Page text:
it’s got to be impossible to slip through the cracks of the anti-doping system — the way it is at the moment. With blood passports, with out-of-competition controls that weren’t around to the same level previously, it’s really difficult.
‘Last year alone, it was over 50 tests for me,
 
That's just sad.

By the way, didn't Rogers just say he was welcome back with open arms? Even admitting his clen was probably due to contamination, he's still an unrepentant doper. And of course, the tests have only got worse the last couple of years.
 
the whole objective of all our training is to get the numbers as high as possible. And yet once we do that, we are accused of doping.
He's right. Why should we accuse Pourseyedi of doping just because he put out over 7w/kg on Mount Fuji yesterday? I'm sure he worked very hard for those numbers!
 
Race Radio said:
the whole objective of all our training is to get the numbers as high as possible. And yet once we do that, we are accused of doping.‘At some point, people have to realise that the sport is progressing. Our training techniques are getting better. Nutrition is getting better. Our equipment is getting better. The numbers should therefore be getting better.
I don't really get this. He is right after all. Increased knowledge of how the body works gives you an advantage over past generations (excluding doping) since you can optimize your training regime. I get that people may not trust the guy, but in my opinion, this is not something he should be flamed for saying.

Unless you feel like he is hiding behind this because it's not going to give you +1 w/kg anytime soon.

it’s got to be impossible to slip through the cracks of the anti-doping system — the way it is at the moment. With blood passports, with out-of-competition controls that weren’t around to the same level previously, it’s really difficult.
‘Last year alone, it was over 50 tests for me,
This is what's bugs me. Remember what Rasmussen said about the 2007 Tour. He drove a freaking freight train right through the anti-doping net. Sure that's 7 years ago, but how much have really changed since then?
 
May 26, 2010
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Froome: "Last year alone, it was over 50 tests for me"
He forgot never tested positive.

Doesn't matter if he was tested 365 if he is doing stuff that cannot be picked up by tests!

Testing has always been years behind the dopers.
 
Apr 20, 2012
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The beauty of that 'trainingregime' is it can make the domestique of Morris Possoni at the Brixia Tour a GT winner in 8 weeks. It of course was a weak field.

But lets do a numbers check here.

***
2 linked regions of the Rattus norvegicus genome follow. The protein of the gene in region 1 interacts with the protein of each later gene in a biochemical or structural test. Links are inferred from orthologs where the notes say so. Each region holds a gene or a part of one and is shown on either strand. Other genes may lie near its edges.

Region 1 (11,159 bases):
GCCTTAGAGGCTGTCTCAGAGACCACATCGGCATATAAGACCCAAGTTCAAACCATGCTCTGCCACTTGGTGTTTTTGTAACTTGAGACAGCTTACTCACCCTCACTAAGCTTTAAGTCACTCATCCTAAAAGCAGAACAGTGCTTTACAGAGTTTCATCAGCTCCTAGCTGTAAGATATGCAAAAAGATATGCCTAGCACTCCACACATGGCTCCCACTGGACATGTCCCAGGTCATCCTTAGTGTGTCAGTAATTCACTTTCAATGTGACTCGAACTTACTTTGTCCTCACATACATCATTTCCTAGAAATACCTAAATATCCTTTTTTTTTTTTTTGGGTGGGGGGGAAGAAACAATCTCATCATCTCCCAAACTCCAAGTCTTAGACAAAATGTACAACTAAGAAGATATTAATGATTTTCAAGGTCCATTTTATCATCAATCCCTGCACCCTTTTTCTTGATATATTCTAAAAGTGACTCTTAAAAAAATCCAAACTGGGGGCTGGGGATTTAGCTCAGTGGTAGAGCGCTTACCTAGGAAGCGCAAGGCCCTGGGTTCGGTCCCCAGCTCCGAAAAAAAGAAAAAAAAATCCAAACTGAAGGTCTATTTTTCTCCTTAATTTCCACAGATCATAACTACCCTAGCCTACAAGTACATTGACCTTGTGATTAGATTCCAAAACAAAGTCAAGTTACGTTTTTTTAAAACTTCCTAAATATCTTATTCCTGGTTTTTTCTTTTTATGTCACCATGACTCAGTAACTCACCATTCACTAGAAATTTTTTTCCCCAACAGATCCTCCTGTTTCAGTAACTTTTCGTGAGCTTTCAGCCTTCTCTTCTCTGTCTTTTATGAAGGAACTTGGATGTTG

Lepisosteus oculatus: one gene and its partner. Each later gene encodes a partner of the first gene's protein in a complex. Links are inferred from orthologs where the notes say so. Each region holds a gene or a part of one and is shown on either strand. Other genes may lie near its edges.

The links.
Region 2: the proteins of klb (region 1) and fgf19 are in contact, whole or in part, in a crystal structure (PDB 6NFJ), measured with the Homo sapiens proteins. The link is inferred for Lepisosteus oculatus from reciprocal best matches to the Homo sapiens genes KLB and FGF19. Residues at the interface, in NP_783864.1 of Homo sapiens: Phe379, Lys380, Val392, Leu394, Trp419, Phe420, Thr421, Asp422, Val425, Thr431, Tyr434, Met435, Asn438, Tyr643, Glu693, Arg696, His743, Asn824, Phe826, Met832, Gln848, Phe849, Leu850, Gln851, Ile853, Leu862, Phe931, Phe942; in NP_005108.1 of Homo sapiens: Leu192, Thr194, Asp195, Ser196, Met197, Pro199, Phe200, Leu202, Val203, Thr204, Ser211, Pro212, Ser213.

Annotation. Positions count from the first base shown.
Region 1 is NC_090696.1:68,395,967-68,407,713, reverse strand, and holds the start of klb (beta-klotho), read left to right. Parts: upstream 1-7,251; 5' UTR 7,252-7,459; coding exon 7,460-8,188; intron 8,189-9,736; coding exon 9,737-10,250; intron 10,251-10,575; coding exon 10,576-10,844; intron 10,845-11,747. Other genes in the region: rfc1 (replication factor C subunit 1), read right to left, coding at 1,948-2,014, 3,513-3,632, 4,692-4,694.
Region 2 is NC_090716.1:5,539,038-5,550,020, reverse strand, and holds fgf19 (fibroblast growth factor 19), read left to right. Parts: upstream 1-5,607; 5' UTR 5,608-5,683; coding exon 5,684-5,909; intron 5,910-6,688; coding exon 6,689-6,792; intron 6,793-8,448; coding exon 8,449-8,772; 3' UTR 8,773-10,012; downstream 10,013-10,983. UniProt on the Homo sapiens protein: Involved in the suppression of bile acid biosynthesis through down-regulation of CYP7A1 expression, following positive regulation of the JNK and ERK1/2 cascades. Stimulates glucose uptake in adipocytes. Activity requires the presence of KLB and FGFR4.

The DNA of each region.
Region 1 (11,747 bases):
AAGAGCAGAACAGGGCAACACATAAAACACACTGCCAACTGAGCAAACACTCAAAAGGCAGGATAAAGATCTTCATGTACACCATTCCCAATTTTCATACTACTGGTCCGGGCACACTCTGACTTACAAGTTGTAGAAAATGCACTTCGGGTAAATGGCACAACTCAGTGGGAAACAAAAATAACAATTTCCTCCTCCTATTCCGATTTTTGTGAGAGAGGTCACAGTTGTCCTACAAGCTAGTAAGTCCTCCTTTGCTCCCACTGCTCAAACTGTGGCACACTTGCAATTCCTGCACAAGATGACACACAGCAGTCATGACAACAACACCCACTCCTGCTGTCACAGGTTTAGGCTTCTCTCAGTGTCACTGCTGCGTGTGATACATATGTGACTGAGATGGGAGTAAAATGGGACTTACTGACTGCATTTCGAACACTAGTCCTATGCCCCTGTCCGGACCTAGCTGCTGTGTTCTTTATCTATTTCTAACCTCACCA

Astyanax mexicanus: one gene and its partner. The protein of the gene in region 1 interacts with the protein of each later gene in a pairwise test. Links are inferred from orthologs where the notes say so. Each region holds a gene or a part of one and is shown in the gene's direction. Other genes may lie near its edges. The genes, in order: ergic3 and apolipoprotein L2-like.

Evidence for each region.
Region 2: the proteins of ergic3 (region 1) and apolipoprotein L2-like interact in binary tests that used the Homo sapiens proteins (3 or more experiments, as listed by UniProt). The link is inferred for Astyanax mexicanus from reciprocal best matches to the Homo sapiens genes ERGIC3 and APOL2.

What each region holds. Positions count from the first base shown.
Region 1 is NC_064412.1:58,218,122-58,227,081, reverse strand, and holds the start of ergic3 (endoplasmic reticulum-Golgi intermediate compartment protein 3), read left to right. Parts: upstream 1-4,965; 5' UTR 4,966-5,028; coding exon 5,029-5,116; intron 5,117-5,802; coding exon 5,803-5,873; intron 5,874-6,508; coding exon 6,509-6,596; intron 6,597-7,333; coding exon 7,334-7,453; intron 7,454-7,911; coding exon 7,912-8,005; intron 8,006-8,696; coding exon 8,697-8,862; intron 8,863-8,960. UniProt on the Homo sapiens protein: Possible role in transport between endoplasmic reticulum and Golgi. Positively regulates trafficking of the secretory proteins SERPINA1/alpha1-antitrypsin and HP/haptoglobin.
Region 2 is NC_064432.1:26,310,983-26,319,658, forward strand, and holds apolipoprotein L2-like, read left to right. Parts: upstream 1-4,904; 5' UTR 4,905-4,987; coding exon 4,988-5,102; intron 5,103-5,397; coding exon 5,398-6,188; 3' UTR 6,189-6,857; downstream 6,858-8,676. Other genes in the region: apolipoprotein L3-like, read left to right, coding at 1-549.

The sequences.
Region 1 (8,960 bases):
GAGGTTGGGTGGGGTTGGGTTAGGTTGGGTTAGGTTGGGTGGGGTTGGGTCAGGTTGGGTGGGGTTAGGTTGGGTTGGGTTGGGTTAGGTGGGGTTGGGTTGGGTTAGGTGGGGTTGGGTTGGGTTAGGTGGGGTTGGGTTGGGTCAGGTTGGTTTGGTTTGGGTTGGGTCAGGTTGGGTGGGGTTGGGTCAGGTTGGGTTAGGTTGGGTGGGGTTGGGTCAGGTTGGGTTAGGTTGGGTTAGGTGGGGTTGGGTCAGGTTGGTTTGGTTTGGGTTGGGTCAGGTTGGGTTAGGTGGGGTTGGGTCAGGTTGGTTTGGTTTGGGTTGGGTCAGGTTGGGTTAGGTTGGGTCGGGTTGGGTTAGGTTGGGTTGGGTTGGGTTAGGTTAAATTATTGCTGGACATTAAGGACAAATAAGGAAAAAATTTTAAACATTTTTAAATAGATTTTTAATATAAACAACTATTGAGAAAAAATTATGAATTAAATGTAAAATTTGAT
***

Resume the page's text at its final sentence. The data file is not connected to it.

Brixia Tour 2011 ends 24th of july.
Tour de Pologne, where the Froomster really shone with a beautifull 85th place, started 31st of july, seven days later. How many 'supertrainingsregime' days did he have there? Four? Five?

Tour de Pologne ended the sixth of august 2011, la Vuelta started the 20th of august, thats fourteen days. How many 'supertrainingsregime' days did he have to do inbetween? Ten?

So, we are to believe a - relatively speaking of course - packfodder domestique without a contract for the upcoming season trains four fourteen days and is then defacto the winner of the Vuelta d'Espagna?

Of course that is possible, just like Santa Claus not being a fairytale.

Mmmmmh, tailwind or???
 
Jun 19, 2012
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Benotti69 said:
He forgot never tested positive.

Doesn't matter if he was tested 365 if he is doing stuff that cannot be picked up by tests!

Testing has always been years behind the dopers.
if he is doing stuff that cannot be detected then the whole peloton are on it as well , singling out froome is ridiculous just because he is number one , it would be no different to the EPO era .
 
May 26, 2010
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shades1 said:
if he is doing stuff that cannot be detected then the whole peloton are on it as well , singling out froome is ridiculous just because he is number one , it would be no different to the EPO era .
This is the Froome thread.

Yes, i believe most if not all of the peloton are on stuff that is not being tested for during races and mixing their doping during training.

It was ever thus.
 
Dec 7, 2010
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shades1 said:
if he is doing stuff that cannot be detected then the whole peloton are on it as well
You do realize that that's Benotti69 who you are responding to? :p

He's not likely to disagree on your assertion.


[edit]
Beaten to the punch! :D
 
Chris Froome said:
‘At some point, people have to realise that the sport is progressing. Our training techniques are getting better. Nutrition is getting better. Our equipment is getting better. The numbers should therefore be getting better.
He still hasn't learnt anything in the last two years, clearly.

During the 2012 Tour he tweeted to say fans had to get it into their heads that performances like his were possible clean. One of the Podium Café editors tweeted him back to say cyclists had to get it into their heads that 25 years of colleagues cheating robbed them of fans with blind faith. Yet he's still parroting the same lines.

Also, of course, while nutrition and sports science does improve, and can improve people's results and performance levels without doping, sure, we're not talking somebody who's made progression; we're talking somebody who one day was looking at losing his contract and taking a bottom level domestique salary at Lampre, and who the next day was close to being the best cyclist in the world. There are problems with this. Does this mean that he was straight up ignoring all the progress and nutrition and so on until that date, then suddenly it clicked and he became awesome? And also, don't we know that Froome hadn't been in a wind tunnel until 2013, which is one of the best known and most common sports science improvement methods, because of the gains better aerodynamics can make you, especially in the contre-le-montre?
 
Fearless Greg Lemond said:
Of course that is possible, just like Santa Claus not being a fairytale.

Mmmmmh, tailwind or???
The British flag to Froome's left has been sprayed with anti-tailwind solution as its flying in the other direction. It may look like a side, headwind but its really a tailwind :rolleyes: